Epistemological Mechanism Design (Revised version of CARF-F-496)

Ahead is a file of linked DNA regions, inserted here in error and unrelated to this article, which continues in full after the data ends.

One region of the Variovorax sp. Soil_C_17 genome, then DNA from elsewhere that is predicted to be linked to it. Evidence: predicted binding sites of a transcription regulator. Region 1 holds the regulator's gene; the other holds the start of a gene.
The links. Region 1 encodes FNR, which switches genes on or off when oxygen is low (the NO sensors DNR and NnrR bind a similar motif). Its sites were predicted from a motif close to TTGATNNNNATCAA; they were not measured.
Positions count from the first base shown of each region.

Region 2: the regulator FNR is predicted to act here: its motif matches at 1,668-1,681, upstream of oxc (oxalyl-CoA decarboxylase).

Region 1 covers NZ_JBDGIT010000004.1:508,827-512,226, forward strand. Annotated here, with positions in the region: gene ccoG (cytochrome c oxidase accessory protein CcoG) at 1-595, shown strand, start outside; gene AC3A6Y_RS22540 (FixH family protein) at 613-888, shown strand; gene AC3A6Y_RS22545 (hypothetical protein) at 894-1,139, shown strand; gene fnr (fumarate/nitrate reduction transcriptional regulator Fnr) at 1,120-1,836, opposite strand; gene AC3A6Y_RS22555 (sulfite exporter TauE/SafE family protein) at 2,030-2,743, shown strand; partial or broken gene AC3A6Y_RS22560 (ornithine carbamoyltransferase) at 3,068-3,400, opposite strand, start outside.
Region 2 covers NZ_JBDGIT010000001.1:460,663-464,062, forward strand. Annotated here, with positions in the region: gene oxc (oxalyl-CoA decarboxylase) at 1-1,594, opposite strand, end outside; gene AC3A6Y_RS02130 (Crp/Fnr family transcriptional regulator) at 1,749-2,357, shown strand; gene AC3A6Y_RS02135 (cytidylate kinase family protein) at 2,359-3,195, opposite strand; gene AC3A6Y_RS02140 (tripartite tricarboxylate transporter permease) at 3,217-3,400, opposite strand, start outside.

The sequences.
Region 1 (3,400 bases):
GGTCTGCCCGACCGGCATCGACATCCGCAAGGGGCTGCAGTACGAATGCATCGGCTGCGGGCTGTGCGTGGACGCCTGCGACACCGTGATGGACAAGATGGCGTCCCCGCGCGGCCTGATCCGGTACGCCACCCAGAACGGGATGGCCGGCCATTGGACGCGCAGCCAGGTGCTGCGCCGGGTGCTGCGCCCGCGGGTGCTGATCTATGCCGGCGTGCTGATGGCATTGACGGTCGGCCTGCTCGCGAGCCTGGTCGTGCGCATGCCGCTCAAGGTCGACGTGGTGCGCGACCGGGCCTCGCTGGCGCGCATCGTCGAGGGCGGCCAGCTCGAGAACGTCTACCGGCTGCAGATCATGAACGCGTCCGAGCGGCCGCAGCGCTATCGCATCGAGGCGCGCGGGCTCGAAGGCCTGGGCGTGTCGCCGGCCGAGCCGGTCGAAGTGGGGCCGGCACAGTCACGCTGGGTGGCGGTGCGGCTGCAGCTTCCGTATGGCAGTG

This study demonstrates a new approach to mechanism design from an epistemological perspective. We introduce an epistemological type space in which agents are either selfish or honest, and show that a slight possibility of honesty in higher-order beliefs motivates all selfish agents to behave sincerely. Specifically, we consider a situation in which a central planner attempts to elicit correct information through mutual monitoring. We assume severe restrictions on incentive device availability: neither public monitoring nor allocation rules are available. Thus, the central planner uses only monetary payment rules. If “all agents are selfish” is common knowledge, eliciting correct information as unique equilibrium behavior is impossible. Nevertheless, we show a very permissive result: the central planner can elicit correct information from all agents as unique Bayes Nash equilibrium behavior if “all agents are selfish” is never common knowledge. This result holds even if honest agents are mostly motivated by monetary interests.